Revenue sharing - Saskatchewan Urban Municipalities Association

Dear Editor,
More than 77 per cent of Saskatchewan’s population lives in the province’s cities, towns,
villages, resort villages, and northern municipalities. The success of our province is
inextricably linked to the success of our urban municipalities. When our hometowns do
well, so does the province.
Urban municipalities are on the front lines of Saskatchewan’s growing economy — we
provide the foundation for the growth our province has been experiencing over the last
decade. The provincial government has a vested interest ensuring these communities
are great places to work, play, and live.
The majority of Saskatchewan’s growth can be attributed to the population and
economic growth that occurs in our urban municipalities. In the last eight years,
Saskatchewan has incorporated three new cities, each with at least 5,000 residents:
Martensville, Meadow Lake, and Warman. In that time, we have also welcomed 135,935
people — enough people to fill the equivalent of more than 27 new cities. And according
to a 2016 report from Statistics Canada, our two largest cities — Saskatoon and Regina —
are growing faster than the urban average across Canada.
Our urban municipalities provide the core services that are essential to our quality of life
and that foster and sustain growth. These include the services we rely on every day:
 police and fire services;
 snow clearing;
 public transit;
 recreation, arts, and culture facilities and programming;
 economic and community development; and
 garbage and recycling collection/processing.
Municipalities only collect about eight cents of every tax dollar and have a limited ability
to bring in revenue beyond property taxes. Municipalities are also bound by legislation to
run a balanced operating budget. As a result, municipalities alone cannot support the
incredible growth in their communities and rely on the province to broaden their revenue
After years of consulting with municipalities, the province announced a historic revenue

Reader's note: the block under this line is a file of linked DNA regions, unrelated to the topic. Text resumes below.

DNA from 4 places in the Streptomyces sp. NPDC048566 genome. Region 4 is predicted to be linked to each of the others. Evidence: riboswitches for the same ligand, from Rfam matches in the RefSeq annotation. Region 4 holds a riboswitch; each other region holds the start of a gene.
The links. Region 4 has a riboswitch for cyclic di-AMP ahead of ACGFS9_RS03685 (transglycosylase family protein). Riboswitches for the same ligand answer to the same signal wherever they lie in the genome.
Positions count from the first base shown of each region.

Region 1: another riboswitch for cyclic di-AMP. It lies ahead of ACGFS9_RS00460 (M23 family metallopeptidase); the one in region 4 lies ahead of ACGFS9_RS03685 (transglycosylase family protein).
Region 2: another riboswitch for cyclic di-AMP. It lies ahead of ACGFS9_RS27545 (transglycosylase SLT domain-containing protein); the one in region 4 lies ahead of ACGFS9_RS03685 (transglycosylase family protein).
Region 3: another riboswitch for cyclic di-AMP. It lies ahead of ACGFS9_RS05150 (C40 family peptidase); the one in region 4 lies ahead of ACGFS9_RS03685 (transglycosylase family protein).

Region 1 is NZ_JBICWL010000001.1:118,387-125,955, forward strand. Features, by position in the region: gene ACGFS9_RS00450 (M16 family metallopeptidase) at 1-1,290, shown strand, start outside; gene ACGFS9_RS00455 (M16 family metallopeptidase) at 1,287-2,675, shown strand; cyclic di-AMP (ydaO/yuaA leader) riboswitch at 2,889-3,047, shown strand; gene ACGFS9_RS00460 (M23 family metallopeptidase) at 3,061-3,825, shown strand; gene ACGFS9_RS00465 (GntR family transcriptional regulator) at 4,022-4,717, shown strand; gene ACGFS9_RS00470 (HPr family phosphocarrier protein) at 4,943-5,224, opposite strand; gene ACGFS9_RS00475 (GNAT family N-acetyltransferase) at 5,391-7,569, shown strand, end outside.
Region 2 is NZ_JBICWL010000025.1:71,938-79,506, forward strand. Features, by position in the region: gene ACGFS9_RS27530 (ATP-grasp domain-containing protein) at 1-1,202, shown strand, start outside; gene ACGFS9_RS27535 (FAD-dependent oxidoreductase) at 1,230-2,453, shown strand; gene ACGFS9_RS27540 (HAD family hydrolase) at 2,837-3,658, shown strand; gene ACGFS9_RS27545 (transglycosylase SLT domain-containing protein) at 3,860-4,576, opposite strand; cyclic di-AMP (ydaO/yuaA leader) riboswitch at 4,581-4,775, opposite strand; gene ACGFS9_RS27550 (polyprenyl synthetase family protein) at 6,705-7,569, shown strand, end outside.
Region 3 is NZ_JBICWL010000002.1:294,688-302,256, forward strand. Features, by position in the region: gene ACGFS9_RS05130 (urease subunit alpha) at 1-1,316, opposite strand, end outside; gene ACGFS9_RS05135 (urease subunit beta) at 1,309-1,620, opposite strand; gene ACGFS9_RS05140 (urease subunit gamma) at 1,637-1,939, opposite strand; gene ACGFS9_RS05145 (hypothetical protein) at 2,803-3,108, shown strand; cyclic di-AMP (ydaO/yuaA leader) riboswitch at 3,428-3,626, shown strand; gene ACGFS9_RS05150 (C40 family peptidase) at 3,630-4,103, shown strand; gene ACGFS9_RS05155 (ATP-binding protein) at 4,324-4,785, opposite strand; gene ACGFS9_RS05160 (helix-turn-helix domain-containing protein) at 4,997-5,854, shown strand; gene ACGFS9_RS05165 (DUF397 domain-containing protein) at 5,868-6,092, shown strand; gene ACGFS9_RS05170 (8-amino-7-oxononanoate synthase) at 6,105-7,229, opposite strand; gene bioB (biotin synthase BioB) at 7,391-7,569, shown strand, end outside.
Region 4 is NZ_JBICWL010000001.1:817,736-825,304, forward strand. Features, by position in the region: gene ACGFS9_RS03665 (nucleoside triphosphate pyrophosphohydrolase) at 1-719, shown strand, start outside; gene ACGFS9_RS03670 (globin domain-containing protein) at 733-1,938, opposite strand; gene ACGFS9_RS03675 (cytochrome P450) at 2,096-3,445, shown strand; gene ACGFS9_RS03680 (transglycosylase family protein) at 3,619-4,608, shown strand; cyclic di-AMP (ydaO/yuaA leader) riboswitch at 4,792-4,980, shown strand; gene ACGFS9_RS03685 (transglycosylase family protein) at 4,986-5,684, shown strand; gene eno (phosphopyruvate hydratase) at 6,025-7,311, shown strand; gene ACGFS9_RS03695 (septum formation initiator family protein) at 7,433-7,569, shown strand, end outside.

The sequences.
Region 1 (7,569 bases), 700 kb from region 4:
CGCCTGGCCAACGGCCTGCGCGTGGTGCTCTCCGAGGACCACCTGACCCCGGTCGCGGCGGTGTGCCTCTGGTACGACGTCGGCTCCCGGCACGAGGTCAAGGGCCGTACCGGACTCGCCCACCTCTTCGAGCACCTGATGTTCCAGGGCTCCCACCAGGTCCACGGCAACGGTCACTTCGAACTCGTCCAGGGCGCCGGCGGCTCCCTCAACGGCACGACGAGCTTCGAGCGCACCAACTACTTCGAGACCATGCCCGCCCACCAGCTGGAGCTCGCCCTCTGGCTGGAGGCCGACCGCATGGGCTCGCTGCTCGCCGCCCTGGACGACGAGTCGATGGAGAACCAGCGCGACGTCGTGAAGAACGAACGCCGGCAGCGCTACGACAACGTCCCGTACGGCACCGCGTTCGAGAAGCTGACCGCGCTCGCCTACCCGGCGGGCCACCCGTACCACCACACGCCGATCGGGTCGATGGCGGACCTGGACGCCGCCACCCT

sharing agreement in 2009 that resulted in one point of the Provincial Sales Tax going to
municipalities in the form of municipal revenue sharing. This gives our communities
access to another form of revenue that is predictable, sustainable and unconditional.
The program was a result of our strong relationship with the province and is a model for
the nation – other provinces are looking at Saskatchewan’s program as a guide to
establishing similar revenue sharing agreements. It is something we can all be proud of.
Municipal revenue sharing not only helps provide services vital to growing the economy,
but allows us to keep up with that growth; it supports Saskatchewan’s economic,
environmental, cultural, and social quality of life goals.
Our collaborative partnership with the province has resulted in provincial funding that
supports municipal operational expenditures. While this new agreement marked a
significant, positive development in the relationship between municipalities and the
province, one key piece is missing: permanence. Current legislation gives the Minister of
Government Relations the power to take away or alter grants, with little formal process.
When oil prices dipped in 2014, provincial media reported that “everything was on the
table” for the province in the lead up to the 2015-16 provincial budget. As a result, we
lobbied the provincial government to honour its promise to share one point of the PST
with municipalities. Ultimately, the provincial government maintained its commitment to
revenue sharing for the 2015-16 provincial budget.
While the revenue sharing experience in 2015 ended positively, it illustrates the need to
update provincial legislation so the municipal revenue sharing agreement is both
unconditional and permanent. Urban municipalities rely on predictable revenue sharing
to provide the services that a growing province needs.
We want to continue being partners in the growth of our Saskatchewan. However, to do
so, we need a provincial commitment to a permanent revenue sharing program, not one
based on the whims of the governing party.